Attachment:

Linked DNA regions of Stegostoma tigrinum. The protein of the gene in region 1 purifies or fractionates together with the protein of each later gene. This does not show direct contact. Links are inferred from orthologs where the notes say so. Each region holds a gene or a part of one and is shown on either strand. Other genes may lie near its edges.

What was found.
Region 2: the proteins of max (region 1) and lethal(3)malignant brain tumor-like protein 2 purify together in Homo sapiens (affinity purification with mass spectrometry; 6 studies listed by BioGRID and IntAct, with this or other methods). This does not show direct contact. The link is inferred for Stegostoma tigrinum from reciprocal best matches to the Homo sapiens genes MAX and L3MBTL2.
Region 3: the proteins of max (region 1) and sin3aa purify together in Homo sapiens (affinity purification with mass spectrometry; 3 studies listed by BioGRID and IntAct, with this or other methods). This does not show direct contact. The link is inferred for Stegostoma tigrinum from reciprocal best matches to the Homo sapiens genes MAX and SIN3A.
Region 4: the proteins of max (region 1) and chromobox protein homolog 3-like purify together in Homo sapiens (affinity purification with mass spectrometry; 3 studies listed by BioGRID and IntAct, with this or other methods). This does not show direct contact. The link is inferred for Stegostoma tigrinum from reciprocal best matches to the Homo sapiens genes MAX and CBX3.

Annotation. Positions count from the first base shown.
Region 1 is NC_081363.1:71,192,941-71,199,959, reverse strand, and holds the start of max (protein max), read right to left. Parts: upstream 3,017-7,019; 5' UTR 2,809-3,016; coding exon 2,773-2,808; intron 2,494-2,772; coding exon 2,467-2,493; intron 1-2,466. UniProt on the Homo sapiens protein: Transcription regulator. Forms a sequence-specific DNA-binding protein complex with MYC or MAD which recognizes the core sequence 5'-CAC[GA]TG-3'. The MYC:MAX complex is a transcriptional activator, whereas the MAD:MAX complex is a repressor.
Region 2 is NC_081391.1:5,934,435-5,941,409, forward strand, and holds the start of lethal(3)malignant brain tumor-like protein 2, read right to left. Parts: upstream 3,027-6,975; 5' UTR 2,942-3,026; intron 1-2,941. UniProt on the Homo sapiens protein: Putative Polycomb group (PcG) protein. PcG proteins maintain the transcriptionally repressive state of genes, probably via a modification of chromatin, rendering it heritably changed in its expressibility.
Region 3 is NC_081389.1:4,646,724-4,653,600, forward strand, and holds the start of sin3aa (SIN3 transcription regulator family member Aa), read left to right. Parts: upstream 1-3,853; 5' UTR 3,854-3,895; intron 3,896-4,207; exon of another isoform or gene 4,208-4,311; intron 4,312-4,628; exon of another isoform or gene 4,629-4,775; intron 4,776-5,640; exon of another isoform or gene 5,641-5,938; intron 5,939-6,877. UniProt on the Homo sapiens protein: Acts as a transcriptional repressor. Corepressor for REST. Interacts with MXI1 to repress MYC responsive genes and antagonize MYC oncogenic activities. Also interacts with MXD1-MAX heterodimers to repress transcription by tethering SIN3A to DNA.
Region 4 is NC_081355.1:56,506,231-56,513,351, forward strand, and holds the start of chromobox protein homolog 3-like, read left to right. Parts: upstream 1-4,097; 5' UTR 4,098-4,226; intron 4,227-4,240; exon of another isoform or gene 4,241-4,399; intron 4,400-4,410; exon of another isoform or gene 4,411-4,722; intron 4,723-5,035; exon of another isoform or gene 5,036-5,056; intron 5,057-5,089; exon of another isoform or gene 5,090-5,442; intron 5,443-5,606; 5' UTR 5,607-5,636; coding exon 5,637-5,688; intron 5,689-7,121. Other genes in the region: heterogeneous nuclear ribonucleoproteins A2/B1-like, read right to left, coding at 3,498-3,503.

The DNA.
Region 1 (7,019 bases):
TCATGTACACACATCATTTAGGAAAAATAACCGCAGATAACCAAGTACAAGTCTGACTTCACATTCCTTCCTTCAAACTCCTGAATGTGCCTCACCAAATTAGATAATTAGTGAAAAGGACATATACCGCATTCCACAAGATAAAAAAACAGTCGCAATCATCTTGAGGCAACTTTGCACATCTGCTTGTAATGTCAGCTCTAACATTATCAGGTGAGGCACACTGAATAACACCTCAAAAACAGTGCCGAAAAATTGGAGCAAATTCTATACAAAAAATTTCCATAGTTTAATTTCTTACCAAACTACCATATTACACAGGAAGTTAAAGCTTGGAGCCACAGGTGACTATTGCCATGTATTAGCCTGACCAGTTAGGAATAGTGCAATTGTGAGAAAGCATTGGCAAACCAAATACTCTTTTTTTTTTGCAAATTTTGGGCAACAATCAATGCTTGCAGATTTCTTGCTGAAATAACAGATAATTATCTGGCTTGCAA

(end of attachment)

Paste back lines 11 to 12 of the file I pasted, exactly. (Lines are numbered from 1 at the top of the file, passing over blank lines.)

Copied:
The DNA.
Region 1 (7,019 bases):